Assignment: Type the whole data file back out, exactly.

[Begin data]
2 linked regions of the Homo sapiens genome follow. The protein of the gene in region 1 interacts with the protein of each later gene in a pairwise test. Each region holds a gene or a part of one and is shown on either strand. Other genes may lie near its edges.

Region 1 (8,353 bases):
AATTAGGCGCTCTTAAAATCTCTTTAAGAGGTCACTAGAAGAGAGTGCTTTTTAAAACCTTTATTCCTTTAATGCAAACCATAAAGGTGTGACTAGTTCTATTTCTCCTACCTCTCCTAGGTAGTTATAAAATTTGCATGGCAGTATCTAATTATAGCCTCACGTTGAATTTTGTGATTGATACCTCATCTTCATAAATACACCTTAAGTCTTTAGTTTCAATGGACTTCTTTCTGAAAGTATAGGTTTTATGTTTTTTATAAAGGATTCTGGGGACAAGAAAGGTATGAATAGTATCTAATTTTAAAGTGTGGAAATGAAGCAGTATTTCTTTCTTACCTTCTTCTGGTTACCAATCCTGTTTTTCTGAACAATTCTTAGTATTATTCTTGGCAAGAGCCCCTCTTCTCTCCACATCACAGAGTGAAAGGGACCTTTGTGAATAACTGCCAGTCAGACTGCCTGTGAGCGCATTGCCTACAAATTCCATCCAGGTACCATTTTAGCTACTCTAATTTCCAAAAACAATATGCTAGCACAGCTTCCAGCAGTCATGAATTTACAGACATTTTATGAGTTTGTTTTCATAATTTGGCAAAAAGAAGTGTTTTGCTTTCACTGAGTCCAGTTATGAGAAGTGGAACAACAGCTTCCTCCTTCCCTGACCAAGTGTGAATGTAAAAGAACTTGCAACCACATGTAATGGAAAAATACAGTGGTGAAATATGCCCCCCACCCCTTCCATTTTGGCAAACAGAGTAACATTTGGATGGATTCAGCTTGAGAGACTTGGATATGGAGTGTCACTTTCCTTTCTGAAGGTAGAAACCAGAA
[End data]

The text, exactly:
2 linked regions of the Homo sapiens genome follow. The protein of the gene in region 1 interacts with the protein of each later gene in a pairwise test. Each region holds a gene or a part of one and is shown on either strand. Other genes may lie near its edges.

Region 1 (8,353 bases):
AATTAGGCGCTCTTAAAATCTCTTTAAGAGGTCACTAGAAGAGAGTGCTTTTTAAAACCTTTATTCCTTTAATGCAAACCATAAAGGTGTGACTAGTTCTATTTCTCCTACCTCTCCTAGGTAGTTATAAAATTTGCATGGCAGTATCTAATTATAGCCTCACGTTGAATTTTGTGATTGATACCTCATCTTCATAAATACACCTTAAGTCTTTAGTTTCAATGGACTTCTTTCTGAAAGTATAGGTTTTATGTTTTTTATAAAGGATTCTGGGGACAAGAAAGGTATGAATAGTATCTAATTTTAAAGTGTGGAAATGAAGCAGTATTTCTTTCTTACCTTCTTCTGGTTACCAATCCTGTTTTTCTGAACAATTCTTAGTATTATTCTTGGCAAGAGCCCCTCTTCTCTCCACATCACAGAGTGAAAGGGACCTTTGTGAATAACTGCCAGTCAGACTGCCTGTGAGCGCATTGCCTACAAATTCCATCCAGGTACCATTTTAGCTACTCTAATTTCCAAAAACAATATGCTAGCACAGCTTCCAGCAGTCATGAATTTACAGACATTTTATGAGTTTGTTTTCATAATTTGGCAAAAAGAAGTGTTTTGCTTTCACTGAGTCCAGTTATGAGAAGTGGAACAACAGCTTCCTCCTTCCCTGACCAAGTGTGAATGTAAAAGAACTTGCAACCACATGTAATGGAAAAATACAGTGGTGAAATATGCCCCCCACCCCTTCCATTTTGGCAAACAGAGTAACATTTGGATGGATTCAGCTTGAGAGACTTGGATATGGAGTGTCACTTTCCTTTCTGAAGGTAGAAACCAGAA